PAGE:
Bridgers has to restart the next song twice due to a medical emergency in the audience, which she handles with efficiency and grace, requesting a medic and then making sure everyone has water. When the situation is resolved and "Smoke Signals" is finally able to continue, I am decimated (in the best way) by the song, the chorus of which contains some of Bridgers' most poetic imagery: "You/You must have been searching for me/Sending smoke signals/Pelicans circling/Burning trash out on the beach."

Next up is the folksy, tragic "Funeral," followed by "Chinese Satellite," another favorite of mine from Punisher. With lines like "I want to believe/Instead I look at the sky and I feel nothing," this is a song in the vein of Elliott Smith's "Everything Means Nothing to Me," exploring the desire to transcend and the subsequent inability to do so. However, like Smith, Bridgers is able to gather the disappointment of this realization and spin it into artistic gold. The result is a song which, in itself, becomes evidence of something greater: the ability of the artist to express, to mine the dichotomies of the human experience and, through the fire of creation, reveal a gem of universality.

"Moon Song" and "Scott Street" are next, followed by the magnificent "Savior Complex" and Bridgers' most recent single "Sidelines," an absolutely gorgeous love song which may now be my favorite PB track. When I heard it for the first time I just laid in bed and wept.

The last songs of the night are the final three from Punisher: "ICU," "Graceland Too," and "I Know the End," which concludes the album and ends with a cacophonous mix of Sufjan Stevensesque horns and choral voices, along with a closing, primal scream from Phoebe. She encourages the audience to join her this time, and we do, resulting in a collective yelp of euphoria and catharsis.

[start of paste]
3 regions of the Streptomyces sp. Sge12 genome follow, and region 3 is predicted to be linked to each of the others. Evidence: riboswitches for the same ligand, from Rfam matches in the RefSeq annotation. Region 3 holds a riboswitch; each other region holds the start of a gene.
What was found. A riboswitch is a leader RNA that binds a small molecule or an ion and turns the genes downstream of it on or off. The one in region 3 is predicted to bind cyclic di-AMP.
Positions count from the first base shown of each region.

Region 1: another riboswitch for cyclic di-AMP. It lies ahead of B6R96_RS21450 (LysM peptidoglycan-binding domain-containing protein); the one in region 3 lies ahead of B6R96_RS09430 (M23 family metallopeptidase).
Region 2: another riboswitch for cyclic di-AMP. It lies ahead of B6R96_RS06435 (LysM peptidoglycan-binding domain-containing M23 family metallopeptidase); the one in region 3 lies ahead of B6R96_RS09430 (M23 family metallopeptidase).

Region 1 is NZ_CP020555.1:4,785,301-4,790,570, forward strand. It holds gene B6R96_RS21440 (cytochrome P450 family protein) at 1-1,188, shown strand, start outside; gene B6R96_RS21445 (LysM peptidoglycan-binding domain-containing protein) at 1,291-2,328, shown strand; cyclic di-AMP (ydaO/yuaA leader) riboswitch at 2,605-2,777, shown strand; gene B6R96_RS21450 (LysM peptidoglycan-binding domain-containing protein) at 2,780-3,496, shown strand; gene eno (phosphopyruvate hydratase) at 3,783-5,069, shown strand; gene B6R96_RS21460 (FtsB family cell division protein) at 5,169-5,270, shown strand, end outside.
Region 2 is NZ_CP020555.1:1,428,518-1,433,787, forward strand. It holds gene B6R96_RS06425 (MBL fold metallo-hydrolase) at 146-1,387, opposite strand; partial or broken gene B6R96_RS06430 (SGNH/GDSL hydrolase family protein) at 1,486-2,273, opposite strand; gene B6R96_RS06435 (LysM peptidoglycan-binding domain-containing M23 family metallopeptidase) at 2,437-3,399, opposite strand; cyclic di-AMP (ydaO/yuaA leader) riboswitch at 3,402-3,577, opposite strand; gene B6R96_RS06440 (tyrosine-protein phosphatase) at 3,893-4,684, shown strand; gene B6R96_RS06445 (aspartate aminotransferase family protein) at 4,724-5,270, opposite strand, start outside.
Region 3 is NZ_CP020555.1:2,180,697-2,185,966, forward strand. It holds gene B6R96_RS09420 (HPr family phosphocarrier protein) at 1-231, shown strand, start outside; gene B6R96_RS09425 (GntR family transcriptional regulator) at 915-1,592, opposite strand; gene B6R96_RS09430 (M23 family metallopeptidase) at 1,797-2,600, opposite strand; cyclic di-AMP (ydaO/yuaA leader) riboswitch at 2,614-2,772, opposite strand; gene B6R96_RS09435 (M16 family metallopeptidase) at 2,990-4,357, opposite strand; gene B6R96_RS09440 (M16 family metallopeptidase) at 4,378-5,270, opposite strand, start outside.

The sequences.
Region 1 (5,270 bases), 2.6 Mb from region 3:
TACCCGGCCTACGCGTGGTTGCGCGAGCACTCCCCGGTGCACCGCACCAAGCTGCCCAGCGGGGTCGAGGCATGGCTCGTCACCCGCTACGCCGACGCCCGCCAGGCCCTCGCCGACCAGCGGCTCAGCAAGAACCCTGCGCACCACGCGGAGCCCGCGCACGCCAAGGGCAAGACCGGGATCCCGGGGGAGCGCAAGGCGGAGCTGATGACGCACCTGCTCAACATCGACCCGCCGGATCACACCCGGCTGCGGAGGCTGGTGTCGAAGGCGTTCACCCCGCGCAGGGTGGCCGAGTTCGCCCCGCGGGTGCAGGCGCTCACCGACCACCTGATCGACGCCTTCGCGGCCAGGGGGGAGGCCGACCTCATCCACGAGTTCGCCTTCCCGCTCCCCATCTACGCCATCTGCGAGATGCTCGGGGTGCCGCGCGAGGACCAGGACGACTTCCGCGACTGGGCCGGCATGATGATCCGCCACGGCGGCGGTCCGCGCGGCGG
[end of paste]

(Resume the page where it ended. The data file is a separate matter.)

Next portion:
This sound crops up again later when, during my bedtime Twitter scroll, I see a video someone has posted from their apartment two blocks from the concert. The recording shows a window open to a seemingly peaceful evening, but upon unmuting, the massive scream can be heard as it echoes through the night. Phoebe Bridgers has done something similar with her music, which, upon casual first listen, seems to be a collection of mellow, beautiful folk-pop, but upon closer investigation and with repeat listens, reveals itself to be teeming with primordial themes of desire, survival, and adaptation in the context of a modern human experience.

Daniel Nolen is a writer, designer, and performer in New York City. He is the co-host of the BroadwayWorld podcast Broken Records, as well as the weekly live show Cast Offs, every Monday at 8pm at Alan Cumming's Club Cumming.

Photo by Melissa Menzinger



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From This Author - Daniel Nolen